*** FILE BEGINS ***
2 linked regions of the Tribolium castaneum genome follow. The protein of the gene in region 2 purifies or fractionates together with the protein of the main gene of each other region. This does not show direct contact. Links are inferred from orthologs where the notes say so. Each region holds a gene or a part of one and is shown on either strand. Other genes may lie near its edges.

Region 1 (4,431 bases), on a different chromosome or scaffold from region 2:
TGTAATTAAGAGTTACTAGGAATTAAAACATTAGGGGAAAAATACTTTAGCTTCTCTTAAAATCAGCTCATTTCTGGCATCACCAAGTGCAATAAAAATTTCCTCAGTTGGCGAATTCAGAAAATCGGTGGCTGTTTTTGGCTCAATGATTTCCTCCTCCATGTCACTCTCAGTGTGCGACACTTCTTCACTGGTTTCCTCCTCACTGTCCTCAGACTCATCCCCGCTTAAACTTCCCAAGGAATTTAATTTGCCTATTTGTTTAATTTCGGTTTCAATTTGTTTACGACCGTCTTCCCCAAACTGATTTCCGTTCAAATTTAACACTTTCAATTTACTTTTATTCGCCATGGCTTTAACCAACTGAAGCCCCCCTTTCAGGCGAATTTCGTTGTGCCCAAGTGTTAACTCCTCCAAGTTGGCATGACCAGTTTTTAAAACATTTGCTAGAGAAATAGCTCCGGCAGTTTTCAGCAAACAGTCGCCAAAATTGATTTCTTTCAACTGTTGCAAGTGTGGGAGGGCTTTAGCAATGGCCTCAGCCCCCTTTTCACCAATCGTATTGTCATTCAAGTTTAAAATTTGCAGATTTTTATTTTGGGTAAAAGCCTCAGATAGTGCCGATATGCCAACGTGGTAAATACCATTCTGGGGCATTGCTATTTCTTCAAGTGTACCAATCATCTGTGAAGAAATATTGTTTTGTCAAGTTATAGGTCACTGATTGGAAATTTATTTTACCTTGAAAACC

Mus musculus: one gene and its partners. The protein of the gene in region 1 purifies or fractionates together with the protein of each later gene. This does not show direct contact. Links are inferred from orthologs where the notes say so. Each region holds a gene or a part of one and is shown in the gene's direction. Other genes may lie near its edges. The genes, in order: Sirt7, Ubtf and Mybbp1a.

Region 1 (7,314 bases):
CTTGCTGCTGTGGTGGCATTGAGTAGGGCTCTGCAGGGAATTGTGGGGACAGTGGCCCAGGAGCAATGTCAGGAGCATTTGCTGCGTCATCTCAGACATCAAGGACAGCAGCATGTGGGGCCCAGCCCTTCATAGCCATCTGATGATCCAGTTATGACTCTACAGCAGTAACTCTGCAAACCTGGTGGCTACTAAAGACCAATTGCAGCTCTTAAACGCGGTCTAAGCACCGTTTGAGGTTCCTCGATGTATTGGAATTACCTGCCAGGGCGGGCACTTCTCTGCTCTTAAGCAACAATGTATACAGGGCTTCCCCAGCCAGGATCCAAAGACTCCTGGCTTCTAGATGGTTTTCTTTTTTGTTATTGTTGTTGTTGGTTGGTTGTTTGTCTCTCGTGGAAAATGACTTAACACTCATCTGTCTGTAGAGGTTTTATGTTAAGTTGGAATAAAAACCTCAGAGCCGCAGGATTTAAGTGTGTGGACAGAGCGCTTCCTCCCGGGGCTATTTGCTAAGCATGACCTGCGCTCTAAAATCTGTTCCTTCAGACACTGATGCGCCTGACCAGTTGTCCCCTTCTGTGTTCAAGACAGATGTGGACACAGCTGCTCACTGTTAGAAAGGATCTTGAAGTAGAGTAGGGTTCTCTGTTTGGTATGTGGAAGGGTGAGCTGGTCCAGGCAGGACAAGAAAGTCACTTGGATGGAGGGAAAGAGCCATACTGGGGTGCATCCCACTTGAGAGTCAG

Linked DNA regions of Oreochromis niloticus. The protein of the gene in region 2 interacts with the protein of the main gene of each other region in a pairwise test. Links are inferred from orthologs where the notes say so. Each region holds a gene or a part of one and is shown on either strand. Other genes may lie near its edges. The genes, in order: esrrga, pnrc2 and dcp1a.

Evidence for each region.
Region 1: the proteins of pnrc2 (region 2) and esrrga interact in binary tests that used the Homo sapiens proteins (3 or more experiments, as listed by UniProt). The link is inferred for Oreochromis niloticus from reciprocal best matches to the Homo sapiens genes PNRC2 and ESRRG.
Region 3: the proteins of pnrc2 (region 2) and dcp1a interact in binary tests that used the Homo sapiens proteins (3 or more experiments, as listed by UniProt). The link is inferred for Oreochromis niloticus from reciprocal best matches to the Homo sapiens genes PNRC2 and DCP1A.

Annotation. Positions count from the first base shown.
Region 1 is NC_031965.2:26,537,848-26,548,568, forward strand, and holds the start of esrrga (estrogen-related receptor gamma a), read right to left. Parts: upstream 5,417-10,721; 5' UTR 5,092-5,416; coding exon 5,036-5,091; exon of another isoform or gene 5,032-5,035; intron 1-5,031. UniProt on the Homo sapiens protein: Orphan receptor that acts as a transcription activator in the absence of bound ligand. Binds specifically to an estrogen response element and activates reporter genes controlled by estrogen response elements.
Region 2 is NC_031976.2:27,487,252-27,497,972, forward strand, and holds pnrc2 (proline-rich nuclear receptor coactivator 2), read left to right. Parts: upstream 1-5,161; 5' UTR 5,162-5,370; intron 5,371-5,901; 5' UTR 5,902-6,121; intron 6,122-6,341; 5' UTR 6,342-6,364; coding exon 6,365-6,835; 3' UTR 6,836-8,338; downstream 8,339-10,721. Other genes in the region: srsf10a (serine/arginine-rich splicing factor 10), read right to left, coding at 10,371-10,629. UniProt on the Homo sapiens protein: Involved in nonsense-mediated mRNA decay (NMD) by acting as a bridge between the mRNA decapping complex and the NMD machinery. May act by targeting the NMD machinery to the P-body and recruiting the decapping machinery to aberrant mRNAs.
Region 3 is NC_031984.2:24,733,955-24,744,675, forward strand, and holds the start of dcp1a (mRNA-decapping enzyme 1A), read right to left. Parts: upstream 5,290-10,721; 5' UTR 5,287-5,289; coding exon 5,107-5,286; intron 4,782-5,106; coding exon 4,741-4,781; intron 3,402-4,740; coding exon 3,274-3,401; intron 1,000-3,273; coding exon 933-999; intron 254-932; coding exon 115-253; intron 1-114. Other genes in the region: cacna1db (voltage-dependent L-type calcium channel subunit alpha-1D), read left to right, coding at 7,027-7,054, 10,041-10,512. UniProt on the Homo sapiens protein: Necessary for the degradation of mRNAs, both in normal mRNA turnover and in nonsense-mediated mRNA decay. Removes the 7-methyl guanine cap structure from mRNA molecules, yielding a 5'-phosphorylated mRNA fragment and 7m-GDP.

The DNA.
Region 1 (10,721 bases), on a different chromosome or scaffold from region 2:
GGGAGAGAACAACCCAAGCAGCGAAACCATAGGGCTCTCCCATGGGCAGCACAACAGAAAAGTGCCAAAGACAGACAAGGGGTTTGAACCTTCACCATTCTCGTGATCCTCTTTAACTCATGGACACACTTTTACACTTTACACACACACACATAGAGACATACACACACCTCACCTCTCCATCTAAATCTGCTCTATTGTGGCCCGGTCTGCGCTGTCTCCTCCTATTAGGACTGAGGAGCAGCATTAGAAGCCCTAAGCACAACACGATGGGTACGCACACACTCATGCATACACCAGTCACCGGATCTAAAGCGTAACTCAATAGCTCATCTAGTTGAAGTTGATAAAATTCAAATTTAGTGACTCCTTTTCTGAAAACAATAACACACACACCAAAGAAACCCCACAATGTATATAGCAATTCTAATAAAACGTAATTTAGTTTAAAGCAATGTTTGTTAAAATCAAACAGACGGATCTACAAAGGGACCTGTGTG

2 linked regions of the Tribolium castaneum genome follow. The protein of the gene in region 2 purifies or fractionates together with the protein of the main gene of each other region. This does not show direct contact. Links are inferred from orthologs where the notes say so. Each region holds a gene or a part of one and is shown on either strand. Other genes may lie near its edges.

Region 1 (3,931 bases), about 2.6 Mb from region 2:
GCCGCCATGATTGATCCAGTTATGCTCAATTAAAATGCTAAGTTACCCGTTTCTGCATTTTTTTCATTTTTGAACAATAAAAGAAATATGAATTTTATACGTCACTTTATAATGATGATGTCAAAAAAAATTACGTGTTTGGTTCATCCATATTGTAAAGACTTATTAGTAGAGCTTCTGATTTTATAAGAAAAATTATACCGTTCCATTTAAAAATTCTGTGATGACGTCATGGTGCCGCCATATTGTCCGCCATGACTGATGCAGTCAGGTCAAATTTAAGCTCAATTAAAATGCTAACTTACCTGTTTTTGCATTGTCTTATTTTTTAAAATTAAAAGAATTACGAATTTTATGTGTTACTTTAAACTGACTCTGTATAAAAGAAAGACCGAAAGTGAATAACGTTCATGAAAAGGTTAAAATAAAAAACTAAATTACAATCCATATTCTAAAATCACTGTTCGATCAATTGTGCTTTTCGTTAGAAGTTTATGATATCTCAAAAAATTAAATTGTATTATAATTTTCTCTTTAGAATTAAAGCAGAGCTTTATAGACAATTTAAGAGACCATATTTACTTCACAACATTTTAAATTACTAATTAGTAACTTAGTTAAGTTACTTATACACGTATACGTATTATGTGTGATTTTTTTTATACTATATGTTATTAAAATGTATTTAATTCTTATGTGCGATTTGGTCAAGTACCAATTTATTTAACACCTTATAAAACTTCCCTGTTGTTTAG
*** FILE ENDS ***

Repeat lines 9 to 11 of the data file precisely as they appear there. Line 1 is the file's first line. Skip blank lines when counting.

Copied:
Region 1: the proteins of pnrc2 (region 2) and esrrga interact in binary tests that used the Homo sapiens proteins (3 or more experiments, as listed by UniProt). The link is inferred for Oreochromis niloticus from reciprocal best matches to the Homo sapiens genes PNRC2 and ESRRG.
Region 3: the proteins of pnrc2 (region 2) and dcp1a interact in binary tests that used the Homo sapiens proteins (3 or more experiments, as listed by UniProt). The link is inferred for Oreochromis niloticus from reciprocal best matches to the Homo sapiens genes PNRC2 and DCP1A.

Annotation. Positions count from the first base shown.